This LAST Hen is Reported to be an 8-month old Black Australorp - What Say You?

Discussion in 'What Breed Or Gender is This?' started by SavorChick, Dec 1, 2015.

  1. SavorChick

    SavorChick Out Of The Brooder

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    Breed, Gender and Age, please.
    The soles of her feet are not yellow.


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    Thanks in advance.
     
  2. Michael OShay

    Michael OShay Chicken Obsessed

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    She's a Black Australorp pullet close to laying; I would guess a little younger than 8 months.
     
  3. drumstick diva

    drumstick diva Still crazy after all these years. Premium Member

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    Out to pasture
    x2
     
  4. SavorChick

    SavorChick Out Of The Brooder

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    Thanks Michael and Diva.

    How about some advice on not adding more to our flock. We planned to start small with four. Go figure.
     
  5. mymilliefleur

    mymilliefleur Keeper of the Flock

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    Black Australorp hen.
     
  6. Michael OShay

    Michael OShay Chicken Obsessed

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    You're welcome. You can add as many as you like to the flock as long as they are approximately the same size as the ones you already have and you have the coop space to handle them so that they are not overcrowded. If you do add more to the flock, just be sure and do so slowly and carefully using the "look but don't touch" method. There's a good article at https://poultrykeeper.com/general-chickens/introducing-new-chickens/ explaining how to do it.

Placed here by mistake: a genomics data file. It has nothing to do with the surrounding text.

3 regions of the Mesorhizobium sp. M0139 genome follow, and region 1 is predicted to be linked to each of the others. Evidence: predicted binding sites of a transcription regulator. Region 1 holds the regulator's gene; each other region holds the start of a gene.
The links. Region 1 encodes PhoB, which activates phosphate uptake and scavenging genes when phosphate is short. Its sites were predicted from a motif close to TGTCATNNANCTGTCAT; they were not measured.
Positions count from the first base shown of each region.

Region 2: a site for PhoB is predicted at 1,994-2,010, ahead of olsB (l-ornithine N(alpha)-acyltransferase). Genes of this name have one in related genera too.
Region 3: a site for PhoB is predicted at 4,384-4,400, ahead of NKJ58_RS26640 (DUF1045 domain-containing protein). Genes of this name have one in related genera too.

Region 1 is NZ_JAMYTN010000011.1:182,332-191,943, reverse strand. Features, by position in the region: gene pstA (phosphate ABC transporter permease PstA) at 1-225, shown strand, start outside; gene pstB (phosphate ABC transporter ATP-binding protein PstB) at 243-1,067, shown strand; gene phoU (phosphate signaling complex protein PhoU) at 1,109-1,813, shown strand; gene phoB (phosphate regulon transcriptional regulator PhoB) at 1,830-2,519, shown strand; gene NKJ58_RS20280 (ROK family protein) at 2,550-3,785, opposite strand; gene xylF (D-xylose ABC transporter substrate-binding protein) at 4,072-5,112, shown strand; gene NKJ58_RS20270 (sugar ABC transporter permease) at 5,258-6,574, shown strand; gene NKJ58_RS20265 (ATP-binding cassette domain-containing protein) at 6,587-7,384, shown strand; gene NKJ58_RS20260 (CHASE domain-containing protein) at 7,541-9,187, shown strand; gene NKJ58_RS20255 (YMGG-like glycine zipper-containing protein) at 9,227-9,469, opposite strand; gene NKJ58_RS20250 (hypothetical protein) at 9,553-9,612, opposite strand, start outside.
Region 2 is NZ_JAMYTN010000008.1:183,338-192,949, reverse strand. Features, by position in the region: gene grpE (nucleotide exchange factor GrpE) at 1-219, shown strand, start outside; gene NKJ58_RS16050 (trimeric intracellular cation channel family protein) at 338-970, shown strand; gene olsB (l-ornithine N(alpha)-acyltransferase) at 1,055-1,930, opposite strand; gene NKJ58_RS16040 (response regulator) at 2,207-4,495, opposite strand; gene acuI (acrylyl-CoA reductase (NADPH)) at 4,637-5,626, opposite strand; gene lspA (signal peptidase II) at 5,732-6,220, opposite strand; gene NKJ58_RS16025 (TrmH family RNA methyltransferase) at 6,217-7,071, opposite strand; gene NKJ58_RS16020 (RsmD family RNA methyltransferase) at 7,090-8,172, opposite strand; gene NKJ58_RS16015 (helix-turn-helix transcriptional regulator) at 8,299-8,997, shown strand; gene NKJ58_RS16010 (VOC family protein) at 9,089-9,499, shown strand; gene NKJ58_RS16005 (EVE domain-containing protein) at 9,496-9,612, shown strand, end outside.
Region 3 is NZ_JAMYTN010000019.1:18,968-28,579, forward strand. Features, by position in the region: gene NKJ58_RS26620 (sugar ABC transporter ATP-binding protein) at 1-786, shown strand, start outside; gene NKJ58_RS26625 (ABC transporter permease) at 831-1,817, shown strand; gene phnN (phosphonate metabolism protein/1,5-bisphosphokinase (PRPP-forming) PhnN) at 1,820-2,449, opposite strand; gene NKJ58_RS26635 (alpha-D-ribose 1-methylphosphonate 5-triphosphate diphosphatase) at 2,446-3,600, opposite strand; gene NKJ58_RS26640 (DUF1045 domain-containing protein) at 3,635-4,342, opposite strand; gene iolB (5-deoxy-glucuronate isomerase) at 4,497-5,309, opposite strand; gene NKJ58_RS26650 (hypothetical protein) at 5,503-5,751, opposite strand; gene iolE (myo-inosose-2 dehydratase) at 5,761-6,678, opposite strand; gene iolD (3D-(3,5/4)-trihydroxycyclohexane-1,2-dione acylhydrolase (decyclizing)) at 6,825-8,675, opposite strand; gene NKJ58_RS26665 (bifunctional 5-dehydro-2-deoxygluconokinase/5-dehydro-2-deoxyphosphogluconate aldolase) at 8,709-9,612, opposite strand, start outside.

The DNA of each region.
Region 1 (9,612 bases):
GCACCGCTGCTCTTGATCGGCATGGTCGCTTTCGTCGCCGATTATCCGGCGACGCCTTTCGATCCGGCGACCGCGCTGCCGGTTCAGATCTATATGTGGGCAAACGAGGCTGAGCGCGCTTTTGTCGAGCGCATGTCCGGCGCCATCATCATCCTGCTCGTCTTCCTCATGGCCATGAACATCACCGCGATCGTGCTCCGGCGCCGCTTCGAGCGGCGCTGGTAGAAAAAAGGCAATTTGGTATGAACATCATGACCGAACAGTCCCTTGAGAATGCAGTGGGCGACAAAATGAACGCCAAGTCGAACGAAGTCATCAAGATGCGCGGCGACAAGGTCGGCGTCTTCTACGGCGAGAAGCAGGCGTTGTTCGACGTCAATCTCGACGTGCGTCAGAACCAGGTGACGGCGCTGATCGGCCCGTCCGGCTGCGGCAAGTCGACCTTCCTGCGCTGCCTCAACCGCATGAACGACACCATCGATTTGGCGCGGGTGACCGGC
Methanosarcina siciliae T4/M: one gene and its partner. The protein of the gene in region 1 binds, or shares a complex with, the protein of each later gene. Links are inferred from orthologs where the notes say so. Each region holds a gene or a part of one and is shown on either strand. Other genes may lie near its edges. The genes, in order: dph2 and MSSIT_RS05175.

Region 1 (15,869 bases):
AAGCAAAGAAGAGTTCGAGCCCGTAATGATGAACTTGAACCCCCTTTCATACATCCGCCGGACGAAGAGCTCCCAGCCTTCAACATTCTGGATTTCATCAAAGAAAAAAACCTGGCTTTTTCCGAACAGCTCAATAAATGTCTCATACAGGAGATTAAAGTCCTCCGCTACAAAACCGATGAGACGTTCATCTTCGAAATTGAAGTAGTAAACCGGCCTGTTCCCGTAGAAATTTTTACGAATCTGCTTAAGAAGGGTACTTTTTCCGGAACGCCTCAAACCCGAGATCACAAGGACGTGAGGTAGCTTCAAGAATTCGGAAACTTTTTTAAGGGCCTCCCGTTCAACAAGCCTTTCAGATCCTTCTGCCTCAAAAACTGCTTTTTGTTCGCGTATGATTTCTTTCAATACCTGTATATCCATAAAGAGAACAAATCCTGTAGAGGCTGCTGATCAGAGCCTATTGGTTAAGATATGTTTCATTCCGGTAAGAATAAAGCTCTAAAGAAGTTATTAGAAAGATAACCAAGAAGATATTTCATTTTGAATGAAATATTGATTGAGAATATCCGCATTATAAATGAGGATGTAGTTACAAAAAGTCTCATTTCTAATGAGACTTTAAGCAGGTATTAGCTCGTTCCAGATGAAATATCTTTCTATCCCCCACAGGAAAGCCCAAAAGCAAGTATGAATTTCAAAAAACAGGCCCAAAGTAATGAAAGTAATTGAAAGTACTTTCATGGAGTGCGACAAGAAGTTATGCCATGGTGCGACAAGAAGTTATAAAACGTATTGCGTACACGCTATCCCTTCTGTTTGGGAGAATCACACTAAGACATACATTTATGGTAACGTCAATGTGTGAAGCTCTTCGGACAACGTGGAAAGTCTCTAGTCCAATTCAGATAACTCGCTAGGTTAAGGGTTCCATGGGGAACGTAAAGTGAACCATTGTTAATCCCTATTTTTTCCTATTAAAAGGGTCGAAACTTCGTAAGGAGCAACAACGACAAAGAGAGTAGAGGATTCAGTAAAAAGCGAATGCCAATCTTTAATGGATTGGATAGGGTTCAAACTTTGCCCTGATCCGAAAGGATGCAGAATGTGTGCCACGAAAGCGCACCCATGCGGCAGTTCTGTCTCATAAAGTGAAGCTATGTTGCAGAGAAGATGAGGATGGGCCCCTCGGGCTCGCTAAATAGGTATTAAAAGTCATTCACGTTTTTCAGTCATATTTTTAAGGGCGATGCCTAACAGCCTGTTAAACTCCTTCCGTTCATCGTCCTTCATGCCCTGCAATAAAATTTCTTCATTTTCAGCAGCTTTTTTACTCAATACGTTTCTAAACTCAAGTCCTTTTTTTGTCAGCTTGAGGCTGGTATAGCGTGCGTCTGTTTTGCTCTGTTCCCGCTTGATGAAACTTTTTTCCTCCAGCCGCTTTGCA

7. SavorChick

    SavorChick Out Of The Brooder

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    Thanks for the article. BUT... they keep multiplying. [​IMG] [​IMG]
     
    Last edited: Dec 2, 2015
  8. Michael OShay

    Michael OShay Chicken Obsessed

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    I'm not certain why they are multiplying unless you have a rooster. If so, remove the rooster and they will stop multiplying. It's fine for you to have a flock of four (or even less) as long as they are all hens, but if you're keeping a rooster you need more hens as the recommended ratio of roosters to hens is 1 rooster for every 10 hens. As they mature and their hormones kick in, too many roosters (or too few hens) will become very hard physically on your hens, over-breeding them, biting and plucking the feathers from their necks and backs, battering them, and potentially, seriously injuring them. The only reason you really need a rooster is to fertilize eggs for hatching which is exactly what it sounds like you don't want to do. Of course if you only want to hatch a few chicks on occasion, you can always keep the rooster separated from the hens where they can see each other but not make contact and then let the rooster in with the hens for a very short amount of time--just enough to fertilize the eggs you want to hatch.
     
  9. SavorChick

    SavorChick Out Of The Brooder

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    The question was an attempt at humor. They are multiplying via chicken math. We began with two chicks less than a month ago and then there were 10.
     
  10. Michael OShay

    Michael OShay Chicken Obsessed

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    LOL! Gotcha. Very few BYC members are immune to "chicken math." :eek:)
     

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